Roger Federer is aiming to be fit for next year’s Australian Open after injury wiped out the last half of his 2016 season. Federer, 35, has been out of action since late July – his last match was a Wimbledon semi-final loss to Milos Raonic. The 17-time Grand Slam winner had surgery in February before a back issue ruled him out of the French Open. “I’m working for the Australian Open,” the Swiss said. “I’m doing well.”
The Champions League group-stage is this evening. It’s set to begin at 5pm Nigerian time. The following are the Pots for the draw:
Pot 1: Real Madrid, Barcelona, Leicester City, Bayern Mnich, Juventus, Benfica, Paris St-Germain and CSKA Moscow
Pot 2: Atletico Madrid, Borussia Dortmund, Arsenal, Manchester City, Sevilla, Porto, Napoli and Bayer Leverkusen
Pot 3: Basel, Tottenham, Dynamo Kiev, Lyon, PSV Eindhoven, Sporting Lisbon, Club Brugge and Monchengladbach
Pot 4: Celtic, Monaco, Besiktas, Legia Warsaw, Dinamo Zagreb, Ludogorets Razgrad, Kobenhavn and Rostov
Pot one are teams that won their domestic title. And the other pots are arranged by UEFA coefficient ranking. No two clubs from the same country can be in the same group – and neither can clubs from Russia and Ukraine.
Leicester City’s England midfielder Danny Drinkwater has signed a new five-year deal with the Premier League champions. “I’ve loved playing for this Club, it’s been perfect for me and my career and I want to be here for a long time to come. I couldn’t be happier,” he said. “I’ve grown a lot as a player and a person in the last four years and Leicester City has been a massive part of that. I owe a lot to the staff here for helping me get to this point – they’ve been quality.”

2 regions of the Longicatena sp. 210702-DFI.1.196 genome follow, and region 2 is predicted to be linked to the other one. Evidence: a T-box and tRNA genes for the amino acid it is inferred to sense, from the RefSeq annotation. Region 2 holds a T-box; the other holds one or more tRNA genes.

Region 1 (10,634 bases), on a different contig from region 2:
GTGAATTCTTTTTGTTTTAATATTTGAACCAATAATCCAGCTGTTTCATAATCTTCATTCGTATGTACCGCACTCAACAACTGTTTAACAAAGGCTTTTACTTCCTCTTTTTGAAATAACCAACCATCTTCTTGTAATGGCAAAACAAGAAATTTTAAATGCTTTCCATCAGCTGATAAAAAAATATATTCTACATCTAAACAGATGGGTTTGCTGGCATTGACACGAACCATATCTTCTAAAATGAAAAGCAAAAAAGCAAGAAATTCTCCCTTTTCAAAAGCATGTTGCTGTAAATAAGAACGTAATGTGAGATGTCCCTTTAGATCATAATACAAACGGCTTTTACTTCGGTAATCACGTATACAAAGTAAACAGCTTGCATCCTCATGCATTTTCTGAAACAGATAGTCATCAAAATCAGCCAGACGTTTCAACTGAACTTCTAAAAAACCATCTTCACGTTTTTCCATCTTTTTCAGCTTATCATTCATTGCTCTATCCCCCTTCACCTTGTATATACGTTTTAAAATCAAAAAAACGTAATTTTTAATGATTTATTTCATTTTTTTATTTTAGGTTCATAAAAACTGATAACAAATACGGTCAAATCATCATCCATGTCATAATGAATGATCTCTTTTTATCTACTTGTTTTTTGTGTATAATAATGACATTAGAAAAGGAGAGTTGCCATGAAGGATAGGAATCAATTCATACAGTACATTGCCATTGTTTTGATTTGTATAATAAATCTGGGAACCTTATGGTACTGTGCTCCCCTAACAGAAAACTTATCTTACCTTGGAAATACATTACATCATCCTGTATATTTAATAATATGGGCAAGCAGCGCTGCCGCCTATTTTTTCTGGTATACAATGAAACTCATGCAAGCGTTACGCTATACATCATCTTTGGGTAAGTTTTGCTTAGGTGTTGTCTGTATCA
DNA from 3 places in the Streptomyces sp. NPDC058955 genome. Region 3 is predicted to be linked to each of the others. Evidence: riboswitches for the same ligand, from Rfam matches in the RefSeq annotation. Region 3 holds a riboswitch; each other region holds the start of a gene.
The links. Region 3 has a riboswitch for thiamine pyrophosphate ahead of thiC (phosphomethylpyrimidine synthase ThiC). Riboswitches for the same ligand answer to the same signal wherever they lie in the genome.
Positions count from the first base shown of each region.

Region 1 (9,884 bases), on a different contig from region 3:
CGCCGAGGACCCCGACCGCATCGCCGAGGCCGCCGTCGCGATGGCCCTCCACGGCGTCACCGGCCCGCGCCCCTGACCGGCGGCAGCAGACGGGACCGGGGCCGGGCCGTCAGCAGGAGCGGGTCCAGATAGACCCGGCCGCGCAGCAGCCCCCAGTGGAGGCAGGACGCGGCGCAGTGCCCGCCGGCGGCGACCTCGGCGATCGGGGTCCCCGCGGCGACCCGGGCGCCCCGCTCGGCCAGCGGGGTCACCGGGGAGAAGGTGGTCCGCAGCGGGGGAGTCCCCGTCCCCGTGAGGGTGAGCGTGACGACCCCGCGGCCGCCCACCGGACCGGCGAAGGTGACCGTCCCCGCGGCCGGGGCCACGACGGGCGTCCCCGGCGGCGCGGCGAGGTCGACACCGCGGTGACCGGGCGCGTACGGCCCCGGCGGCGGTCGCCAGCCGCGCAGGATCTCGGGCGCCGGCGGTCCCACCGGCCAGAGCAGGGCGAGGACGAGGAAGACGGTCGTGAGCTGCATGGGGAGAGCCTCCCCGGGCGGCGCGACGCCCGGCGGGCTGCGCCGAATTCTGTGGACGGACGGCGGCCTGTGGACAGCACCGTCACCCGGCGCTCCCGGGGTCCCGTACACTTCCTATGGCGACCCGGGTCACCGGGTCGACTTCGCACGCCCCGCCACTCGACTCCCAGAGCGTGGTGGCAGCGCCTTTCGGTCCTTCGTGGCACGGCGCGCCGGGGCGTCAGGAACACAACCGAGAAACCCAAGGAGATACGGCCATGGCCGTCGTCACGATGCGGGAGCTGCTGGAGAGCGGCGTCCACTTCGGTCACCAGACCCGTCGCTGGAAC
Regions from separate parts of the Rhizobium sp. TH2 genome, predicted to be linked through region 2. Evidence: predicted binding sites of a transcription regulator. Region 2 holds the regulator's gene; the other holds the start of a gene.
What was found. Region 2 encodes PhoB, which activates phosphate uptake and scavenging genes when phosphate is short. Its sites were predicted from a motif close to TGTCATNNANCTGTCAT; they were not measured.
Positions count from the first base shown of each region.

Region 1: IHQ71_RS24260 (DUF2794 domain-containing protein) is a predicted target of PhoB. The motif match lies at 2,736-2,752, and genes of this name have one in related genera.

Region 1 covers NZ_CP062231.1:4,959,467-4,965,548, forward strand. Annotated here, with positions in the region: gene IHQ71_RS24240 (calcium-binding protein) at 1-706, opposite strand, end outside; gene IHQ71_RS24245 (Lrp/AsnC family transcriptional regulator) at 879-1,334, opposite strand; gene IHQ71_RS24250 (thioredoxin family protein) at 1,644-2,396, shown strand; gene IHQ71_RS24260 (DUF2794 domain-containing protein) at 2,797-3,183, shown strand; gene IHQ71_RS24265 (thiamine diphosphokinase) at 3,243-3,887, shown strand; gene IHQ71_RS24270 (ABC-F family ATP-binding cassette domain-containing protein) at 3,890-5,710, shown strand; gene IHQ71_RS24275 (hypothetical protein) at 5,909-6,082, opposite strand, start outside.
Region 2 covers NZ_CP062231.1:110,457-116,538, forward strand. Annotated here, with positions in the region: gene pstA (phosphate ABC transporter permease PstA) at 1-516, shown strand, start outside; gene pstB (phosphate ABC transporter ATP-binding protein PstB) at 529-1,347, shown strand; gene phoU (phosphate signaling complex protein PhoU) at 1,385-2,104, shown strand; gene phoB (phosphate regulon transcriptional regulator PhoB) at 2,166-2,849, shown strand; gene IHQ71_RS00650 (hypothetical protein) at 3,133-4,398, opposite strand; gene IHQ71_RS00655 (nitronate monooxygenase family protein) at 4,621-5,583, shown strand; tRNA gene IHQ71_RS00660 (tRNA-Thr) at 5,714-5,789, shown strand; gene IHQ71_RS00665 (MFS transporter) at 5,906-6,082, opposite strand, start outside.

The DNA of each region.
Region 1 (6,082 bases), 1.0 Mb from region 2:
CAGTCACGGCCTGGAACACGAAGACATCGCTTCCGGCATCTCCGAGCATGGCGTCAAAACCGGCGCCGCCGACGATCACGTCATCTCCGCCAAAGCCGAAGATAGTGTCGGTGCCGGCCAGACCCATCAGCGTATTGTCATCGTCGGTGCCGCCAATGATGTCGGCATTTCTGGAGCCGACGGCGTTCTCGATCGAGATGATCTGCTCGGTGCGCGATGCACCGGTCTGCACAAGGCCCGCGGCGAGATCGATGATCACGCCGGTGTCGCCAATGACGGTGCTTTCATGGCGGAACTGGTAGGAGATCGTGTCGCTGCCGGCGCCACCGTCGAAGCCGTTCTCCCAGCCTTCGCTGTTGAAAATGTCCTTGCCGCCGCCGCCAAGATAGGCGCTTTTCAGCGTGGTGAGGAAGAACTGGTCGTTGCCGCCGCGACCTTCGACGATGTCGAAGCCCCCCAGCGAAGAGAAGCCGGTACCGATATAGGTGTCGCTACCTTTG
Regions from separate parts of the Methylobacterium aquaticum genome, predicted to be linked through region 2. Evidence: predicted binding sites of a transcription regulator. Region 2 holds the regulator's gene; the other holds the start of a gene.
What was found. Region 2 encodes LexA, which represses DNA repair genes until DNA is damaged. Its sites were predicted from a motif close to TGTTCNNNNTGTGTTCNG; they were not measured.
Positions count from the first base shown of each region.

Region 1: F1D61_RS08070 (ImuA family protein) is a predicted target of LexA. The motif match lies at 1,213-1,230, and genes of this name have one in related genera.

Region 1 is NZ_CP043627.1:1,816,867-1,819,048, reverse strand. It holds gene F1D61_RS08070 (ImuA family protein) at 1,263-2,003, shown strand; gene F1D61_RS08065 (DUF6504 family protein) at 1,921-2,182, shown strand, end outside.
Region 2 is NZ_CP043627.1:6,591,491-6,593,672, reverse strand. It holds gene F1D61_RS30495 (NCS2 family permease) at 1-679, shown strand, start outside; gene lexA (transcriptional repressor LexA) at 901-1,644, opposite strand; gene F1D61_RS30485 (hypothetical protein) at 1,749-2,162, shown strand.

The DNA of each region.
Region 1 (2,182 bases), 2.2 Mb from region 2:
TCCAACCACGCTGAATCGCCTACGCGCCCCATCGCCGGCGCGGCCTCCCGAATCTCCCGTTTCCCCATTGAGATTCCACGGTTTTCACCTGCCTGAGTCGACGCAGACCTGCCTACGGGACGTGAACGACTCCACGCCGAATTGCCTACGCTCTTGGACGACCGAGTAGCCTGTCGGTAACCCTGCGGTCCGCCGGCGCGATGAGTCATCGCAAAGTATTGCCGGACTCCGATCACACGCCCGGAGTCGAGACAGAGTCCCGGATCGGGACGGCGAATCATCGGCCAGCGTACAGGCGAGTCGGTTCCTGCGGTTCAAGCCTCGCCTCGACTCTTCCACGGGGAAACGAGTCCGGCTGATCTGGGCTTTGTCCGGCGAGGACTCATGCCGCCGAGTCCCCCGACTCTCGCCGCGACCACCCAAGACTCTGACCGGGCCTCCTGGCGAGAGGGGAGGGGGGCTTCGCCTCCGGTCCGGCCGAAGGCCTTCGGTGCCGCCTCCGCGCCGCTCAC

United States goalkeeper Hope Solo has been suspended for six months by US Soccer for describing Olympic opponents Sweden as “a bunch of cowards”. The 35-year-old was speaking after Sweden knocked her side out of Rio 2016 in the quarter-finals, winning 5-4 on penalties after a 1-1 draw. US Soccer president Sunil Gulati said her comments were “unacceptable”. World Cup winner Solo, writing on her Facebook page, said she was “saddened” by the decision. “I could not be the player I am without being the person I am, even when I haven’t made the best choices or said the right things,” she added. Solo will not be eligible for selection until February. In January 2015, she was suspended for 30 days following an incident during a training camp. Media reports claimed she was in the car when husband Jerramy Stevens was arrested on suspicion of driving under the influence. Sweden lost 2-1 to Germany in the Olympic final.
Three Olympic champions from China are among 11 weightlifters who face being stripped of their medals after failing retests of their Beijing 2008 doping samples. The 11 medallists tested positive for a range of banned substances, says the International Weightlifting Federation. Among those to fail are gold medallists Cao Lei, Liu Chunhong and Chen Xiexia. The other eight medallists to test positive are from Russia, Belarus, Kazakhstan, Azerbaijan and Ukraine. Andrei Rybakou of Belarus, who holds the 85kg world record with a 187kg snatch and won silver in 2008, tested positive in the retests. The others to fail are Anastasia Novikova of Belarus, Kazakhstan’s Maria Grabovetskaya and Irina Nekrasova, Russia’s Khadzhimurat Akkaev and Dmitry Lapikov and Ukraine’s Natalya Davydova and Olha Korobka. They are all provisionally suspended until the cases are resolved.